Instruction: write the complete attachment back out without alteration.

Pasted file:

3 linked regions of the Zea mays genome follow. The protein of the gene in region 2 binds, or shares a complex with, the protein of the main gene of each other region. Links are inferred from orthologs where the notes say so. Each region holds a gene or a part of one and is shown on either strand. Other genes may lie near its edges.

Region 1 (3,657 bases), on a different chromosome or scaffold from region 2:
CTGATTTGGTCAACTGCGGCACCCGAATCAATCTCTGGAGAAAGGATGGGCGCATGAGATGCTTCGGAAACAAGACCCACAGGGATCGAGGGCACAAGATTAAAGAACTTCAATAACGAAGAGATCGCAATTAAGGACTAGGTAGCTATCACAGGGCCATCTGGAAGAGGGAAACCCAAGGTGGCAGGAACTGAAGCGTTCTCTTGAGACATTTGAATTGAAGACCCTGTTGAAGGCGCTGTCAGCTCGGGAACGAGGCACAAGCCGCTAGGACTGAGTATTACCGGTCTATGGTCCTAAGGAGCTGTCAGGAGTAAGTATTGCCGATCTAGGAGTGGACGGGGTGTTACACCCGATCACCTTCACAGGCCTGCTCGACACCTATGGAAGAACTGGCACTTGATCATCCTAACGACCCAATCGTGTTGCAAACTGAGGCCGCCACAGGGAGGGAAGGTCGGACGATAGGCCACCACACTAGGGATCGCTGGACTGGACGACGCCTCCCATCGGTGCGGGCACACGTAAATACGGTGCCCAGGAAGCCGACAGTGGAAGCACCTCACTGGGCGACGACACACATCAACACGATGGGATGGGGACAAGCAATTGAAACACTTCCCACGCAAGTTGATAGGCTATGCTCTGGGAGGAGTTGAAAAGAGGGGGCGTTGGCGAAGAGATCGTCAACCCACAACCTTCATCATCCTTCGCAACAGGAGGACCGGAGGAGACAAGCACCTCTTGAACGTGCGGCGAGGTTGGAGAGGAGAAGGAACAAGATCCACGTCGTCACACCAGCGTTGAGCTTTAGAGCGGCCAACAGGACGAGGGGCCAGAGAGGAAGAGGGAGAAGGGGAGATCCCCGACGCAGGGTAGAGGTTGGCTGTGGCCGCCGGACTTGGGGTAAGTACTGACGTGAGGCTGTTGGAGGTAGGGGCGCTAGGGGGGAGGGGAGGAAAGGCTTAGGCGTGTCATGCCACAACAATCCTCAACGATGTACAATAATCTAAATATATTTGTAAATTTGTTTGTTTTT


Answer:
3 linked regions of the Zea mays genome follow. The protein of the gene in region 2 binds, or shares a complex with, the protein of the main gene of each other region. Links are inferred from orthologs where the notes say so. Each region holds a gene or a part of one and is shown on either strand. Other genes may lie near its edges.

Region 1 (3,657 bases), on a different chromosome or scaffold from region 2:
CTGATTTGGTCAACTGCGGCACCCGAATCAATCTCTGGAGAAAGGATGGGCGCATGAGATGCTTCGGAAACAAGACCCACAGGGATCGAGGGCACAAGATTAAAGAACTTCAATAACGAAGAGATCGCAATTAAGGACTAGGTAGCTATCACAGGGCCATCTGGAAGAGGGAAACCCAAGGTGGCAGGAACTGAAGCGTTCTCTTGAGACATTTGAATTGAAGACCCTGTTGAAGGCGCTGTCAGCTCGGGAACGAGGCACAAGCCGCTAGGACTGAGTATTACCGGTCTATGGTCCTAAGGAGCTGTCAGGAGTAAGTATTGCCGATCTAGGAGTGGACGGGGTGTTACACCCGATCACCTTCACAGGCCTGCTCGACACCTATGGAAGAACTGGCACTTGATCATCCTAACGACCCAATCGTGTTGCAAACTGAGGCCGCCACAGGGAGGGAAGGTCGGACGATAGGCCACCACACTAGGGATCGCTGGACTGGACGACGCCTCCCATCGGTGCGGGCACACGTAAATACGGTGCCCAGGAAGCCGACAGTGGAAGCACCTCACTGGGCGACGACACACATCAACACGATGGGATGGGGACAAGCAATTGAAACACTTCCCACGCAAGTTGATAGGCTATGCTCTGGGAGGAGTTGAAAAGAGGGGGCGTTGGCGAAGAGATCGTCAACCCACAACCTTCATCATCCTTCGCAACAGGAGGACCGGAGGAGACAAGCACCTCTTGAACGTGCGGCGAGGTTGGAGAGGAGAAGGAACAAGATCCACGTCGTCACACCAGCGTTGAGCTTTAGAGCGGCCAACAGGACGAGGGGCCAGAGAGGAAGAGGGAGAAGGGGAGATCCCCGACGCAGGGTAGAGGTTGGCTGTGGCCGCCGGACTTGGGGTAAGTACTGACGTGAGGCTGTTGGAGGTAGGGGCGCTAGGGGGGAGGGGAGGAAAGGCTTAGGCGTGTCATGCCACAACAATCCTCAACGATGTACAATAATCTAAATATATTTGTAAATTTGTTTGTTTTT